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Blending Fiction and Nonfiction to Improve Comprehension and Writing Skills
|Grades||3 – 5|
|Lesson Plan Type||Standard Lesson|
|Estimated Time||Five 60- to 90-minute sessions|
Queensbury, New York
- Use fiction to begin discussion of a content area topic and to generate questions about the topic
- Use nonfiction to answer the questions they have about the content area subject
- Conduct Internet research to further explore the subject and to resolve any questions left unanswered by the nonfiction text
Demonstrate their knowledge on the subject and an understanding of the basic elements of fiction and nonfiction:
–By contributing to the creation of a class chart
–By writing an original piece that features both narrative and expository elements
The following outline is approximate. You may need to adjust the number of days depending on the length of texts and how much in-class time you can devote to Internet use. Additional time may also be needed to allow for student writing. Depending on the characteristics of your classroom and the abilities of your students, this writing time will vary.
|1.||Using the Know-What-Learn (K-W-L) method, begin class with a discussion of what the students already know about the topic and generate a list on the board or projector.
[Teacher's note: Use of the K-W-L method is explained in the article cited in the From Theory to Practice section of this lesson. The article also discusses several other strategies that work well with paired texts (i.e., Venn diagramming, directed reading-thinking activity, webbing, and activating prior knowledge). You might use any of these strategies as a substitute or supplement in this lesson.]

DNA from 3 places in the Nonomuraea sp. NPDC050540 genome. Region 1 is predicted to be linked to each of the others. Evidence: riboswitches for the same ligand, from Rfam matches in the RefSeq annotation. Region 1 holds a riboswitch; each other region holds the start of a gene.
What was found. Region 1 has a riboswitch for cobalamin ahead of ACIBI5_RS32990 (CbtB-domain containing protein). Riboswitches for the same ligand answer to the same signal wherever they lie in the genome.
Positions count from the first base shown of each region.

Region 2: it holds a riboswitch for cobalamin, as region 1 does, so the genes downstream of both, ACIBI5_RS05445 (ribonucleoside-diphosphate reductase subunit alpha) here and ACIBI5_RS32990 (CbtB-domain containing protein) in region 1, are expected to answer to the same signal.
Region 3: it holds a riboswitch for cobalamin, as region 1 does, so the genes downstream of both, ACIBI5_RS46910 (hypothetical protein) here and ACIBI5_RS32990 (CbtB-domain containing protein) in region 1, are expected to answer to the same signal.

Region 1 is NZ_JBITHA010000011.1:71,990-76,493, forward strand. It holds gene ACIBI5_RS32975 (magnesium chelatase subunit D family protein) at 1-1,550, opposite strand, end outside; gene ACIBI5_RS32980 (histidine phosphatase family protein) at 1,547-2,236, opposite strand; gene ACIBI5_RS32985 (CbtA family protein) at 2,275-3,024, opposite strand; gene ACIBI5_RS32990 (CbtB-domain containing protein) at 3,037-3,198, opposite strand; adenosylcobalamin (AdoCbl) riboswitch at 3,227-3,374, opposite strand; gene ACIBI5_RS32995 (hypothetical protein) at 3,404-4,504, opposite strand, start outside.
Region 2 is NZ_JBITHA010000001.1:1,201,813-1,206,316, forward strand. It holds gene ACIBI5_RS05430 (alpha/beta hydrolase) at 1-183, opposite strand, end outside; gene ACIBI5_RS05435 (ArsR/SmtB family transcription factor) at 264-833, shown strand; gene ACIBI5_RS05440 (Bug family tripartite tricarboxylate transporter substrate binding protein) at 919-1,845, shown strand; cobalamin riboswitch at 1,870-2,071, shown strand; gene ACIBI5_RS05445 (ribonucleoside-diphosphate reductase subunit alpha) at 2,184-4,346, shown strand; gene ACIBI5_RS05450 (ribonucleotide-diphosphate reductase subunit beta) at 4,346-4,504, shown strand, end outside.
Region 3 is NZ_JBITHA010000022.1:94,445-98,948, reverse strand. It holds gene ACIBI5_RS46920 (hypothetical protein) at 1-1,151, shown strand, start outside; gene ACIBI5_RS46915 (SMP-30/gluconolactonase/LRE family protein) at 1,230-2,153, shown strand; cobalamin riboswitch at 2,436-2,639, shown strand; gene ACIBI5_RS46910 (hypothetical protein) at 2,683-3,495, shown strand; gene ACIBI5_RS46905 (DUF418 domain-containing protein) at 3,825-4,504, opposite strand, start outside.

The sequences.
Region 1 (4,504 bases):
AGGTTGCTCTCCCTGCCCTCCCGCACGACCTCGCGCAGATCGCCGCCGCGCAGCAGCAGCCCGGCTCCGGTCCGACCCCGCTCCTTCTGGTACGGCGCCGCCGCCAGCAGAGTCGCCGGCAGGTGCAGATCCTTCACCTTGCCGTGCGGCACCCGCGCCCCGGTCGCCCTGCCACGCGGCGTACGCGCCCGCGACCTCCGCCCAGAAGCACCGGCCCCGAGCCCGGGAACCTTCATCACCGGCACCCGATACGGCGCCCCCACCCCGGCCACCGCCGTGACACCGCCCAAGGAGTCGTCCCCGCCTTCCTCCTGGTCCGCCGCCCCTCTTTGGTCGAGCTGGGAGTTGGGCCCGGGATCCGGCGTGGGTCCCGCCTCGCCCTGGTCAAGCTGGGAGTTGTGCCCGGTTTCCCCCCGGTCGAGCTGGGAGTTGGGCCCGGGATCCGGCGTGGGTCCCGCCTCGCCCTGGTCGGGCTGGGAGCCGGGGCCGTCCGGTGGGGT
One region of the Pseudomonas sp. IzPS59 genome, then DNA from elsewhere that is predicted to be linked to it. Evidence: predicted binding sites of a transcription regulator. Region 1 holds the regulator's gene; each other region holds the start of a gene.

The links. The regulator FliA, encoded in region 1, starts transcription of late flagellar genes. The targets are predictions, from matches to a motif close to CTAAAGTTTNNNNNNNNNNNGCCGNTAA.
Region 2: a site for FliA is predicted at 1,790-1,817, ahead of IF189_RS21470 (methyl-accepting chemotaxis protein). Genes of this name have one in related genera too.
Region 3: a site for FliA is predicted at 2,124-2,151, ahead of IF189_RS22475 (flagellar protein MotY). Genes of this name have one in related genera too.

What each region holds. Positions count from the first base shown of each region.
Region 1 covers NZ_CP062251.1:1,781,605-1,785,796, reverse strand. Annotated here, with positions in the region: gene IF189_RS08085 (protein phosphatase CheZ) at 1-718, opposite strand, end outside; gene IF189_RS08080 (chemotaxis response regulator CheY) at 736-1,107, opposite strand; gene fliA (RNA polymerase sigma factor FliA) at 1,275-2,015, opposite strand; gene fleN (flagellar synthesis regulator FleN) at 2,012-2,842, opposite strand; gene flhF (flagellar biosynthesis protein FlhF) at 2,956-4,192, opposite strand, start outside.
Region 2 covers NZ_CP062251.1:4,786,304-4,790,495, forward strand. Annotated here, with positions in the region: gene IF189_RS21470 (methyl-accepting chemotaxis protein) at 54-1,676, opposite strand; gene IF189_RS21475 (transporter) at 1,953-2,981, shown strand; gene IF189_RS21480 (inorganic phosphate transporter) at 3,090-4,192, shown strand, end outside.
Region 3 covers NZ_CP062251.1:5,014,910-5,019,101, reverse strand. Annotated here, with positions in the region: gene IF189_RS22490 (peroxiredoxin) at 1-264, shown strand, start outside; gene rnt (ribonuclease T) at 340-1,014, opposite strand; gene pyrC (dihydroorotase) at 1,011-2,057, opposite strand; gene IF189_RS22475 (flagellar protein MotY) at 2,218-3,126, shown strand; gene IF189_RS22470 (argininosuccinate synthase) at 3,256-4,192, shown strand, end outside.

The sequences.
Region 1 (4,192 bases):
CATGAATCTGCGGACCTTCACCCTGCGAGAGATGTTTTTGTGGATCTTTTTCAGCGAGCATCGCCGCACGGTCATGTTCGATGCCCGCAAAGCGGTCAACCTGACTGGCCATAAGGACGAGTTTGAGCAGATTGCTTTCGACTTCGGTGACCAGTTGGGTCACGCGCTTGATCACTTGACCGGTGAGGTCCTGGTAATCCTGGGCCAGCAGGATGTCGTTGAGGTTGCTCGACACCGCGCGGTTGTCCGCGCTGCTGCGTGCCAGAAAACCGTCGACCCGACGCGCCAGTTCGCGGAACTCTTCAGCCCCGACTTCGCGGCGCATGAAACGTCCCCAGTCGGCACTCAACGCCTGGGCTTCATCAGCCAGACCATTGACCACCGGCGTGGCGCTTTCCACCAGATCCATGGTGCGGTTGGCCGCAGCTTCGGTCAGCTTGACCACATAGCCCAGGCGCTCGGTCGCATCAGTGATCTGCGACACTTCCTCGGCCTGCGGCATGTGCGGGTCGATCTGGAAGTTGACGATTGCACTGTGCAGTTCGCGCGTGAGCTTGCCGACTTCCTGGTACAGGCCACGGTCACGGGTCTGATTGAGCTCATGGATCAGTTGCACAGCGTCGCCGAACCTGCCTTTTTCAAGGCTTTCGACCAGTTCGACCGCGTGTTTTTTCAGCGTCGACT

|2.||Ask students what questions they have about the topic? What would they like to learn? List students' ideas and questions in a separate column.
|3.||Depending on grade level and text availability, read the fiction text aloud or have your students read the text silently. If you are reading aloud, stop along the way to fill in a third column of new facts and information that address the questions asked in the second column. If the students have finished reading silently, generate the third column as a class.
|4.||Are there any questions in the second column still unanswered? In addition, ask students if they have any new questions to add to the list. At this stage, there should still be a lot left to discover. Explain that fiction is enjoyable, but it may not be the best source for gathering factual information. Let them know that in the next class session they will be turning to a nonfiction text to further explore the topic.
|1.||Review the second column generated by the class in the first session. Is there anything else that can be added to the want-to-learn list before going forward?
|2.||Depending on grade level and text availability, read the nonfiction text aloud or have your students read the text silently. Add to the third column as you did during the previous session.
|3.||Again, review the second column. Some unanswered questions are likely to still be on the list. If all the questions have been answered, ask the students if reading the nonfiction text has generated yet more questions. Continue to expand on the second column accordingly.
|4.||Explain that whereas nonfiction is often better than fiction in answering questions about a topic, not all questions will be answered by one nonfiction text. Provide content materials and Internet access for students to explore other nonfiction sources about the topic. Have them take notes as they find new facts and information to add to the K-W-L chart.